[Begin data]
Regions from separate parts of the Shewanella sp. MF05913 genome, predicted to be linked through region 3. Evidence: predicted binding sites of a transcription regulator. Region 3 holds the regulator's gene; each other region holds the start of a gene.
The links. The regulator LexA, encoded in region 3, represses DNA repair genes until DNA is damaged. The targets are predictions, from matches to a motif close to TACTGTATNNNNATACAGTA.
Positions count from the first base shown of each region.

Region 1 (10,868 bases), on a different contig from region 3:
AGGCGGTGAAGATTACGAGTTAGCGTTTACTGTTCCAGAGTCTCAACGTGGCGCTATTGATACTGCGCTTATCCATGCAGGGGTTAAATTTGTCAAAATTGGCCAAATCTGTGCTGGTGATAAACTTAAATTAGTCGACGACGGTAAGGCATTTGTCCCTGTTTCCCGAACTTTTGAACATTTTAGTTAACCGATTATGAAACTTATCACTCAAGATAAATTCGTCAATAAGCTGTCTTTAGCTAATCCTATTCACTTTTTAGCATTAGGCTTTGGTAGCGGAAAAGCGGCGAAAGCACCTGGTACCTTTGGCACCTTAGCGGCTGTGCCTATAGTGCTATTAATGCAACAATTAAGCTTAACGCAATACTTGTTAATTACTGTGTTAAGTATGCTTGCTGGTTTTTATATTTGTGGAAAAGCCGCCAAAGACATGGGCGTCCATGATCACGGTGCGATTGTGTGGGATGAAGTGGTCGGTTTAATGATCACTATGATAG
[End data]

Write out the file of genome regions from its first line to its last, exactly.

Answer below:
Regions from separate parts of the Shewanella sp. MF05913 genome, predicted to be linked through region 3. Evidence: predicted binding sites of a transcription regulator. Region 3 holds the regulator's gene; each other region holds the start of a gene.
The links. The regulator LexA, encoded in region 3, represses DNA repair genes until DNA is damaged. The targets are predictions, from matches to a motif close to TACTGTATNNNNATACAGTA.
Positions count from the first base shown of each region.

Region 1 (10,868 bases), on a different contig from region 3:
AGGCGGTGAAGATTACGAGTTAGCGTTTACTGTTCCAGAGTCTCAACGTGGCGCTATTGATACTGCGCTTATCCATGCAGGGGTTAAATTTGTCAAAATTGGCCAAATCTGTGCTGGTGATAAACTTAAATTAGTCGACGACGGTAAGGCATTTGTCCCTGTTTCCCGAACTTTTGAACATTTTAGTTAACCGATTATGAAACTTATCACTCAAGATAAATTCGTCAATAAGCTGTCTTTAGCTAATCCTATTCACTTTTTAGCATTAGGCTTTGGTAGCGGAAAAGCGGCGAAAGCACCTGGTACCTTTGGCACCTTAGCGGCTGTGCCTATAGTGCTATTAATGCAACAATTAAGCTTAACGCAATACTTGTTAATTACTGTGTTAAGTATGCTTGCTGGTTTTTATATTTGTGGAAAAGCCGCCAAAGACATGGGCGTCCATGATCACGGTGCGATTGTGTGGGATGAAGTGGTCGGTTTAATGATCACTATGATAG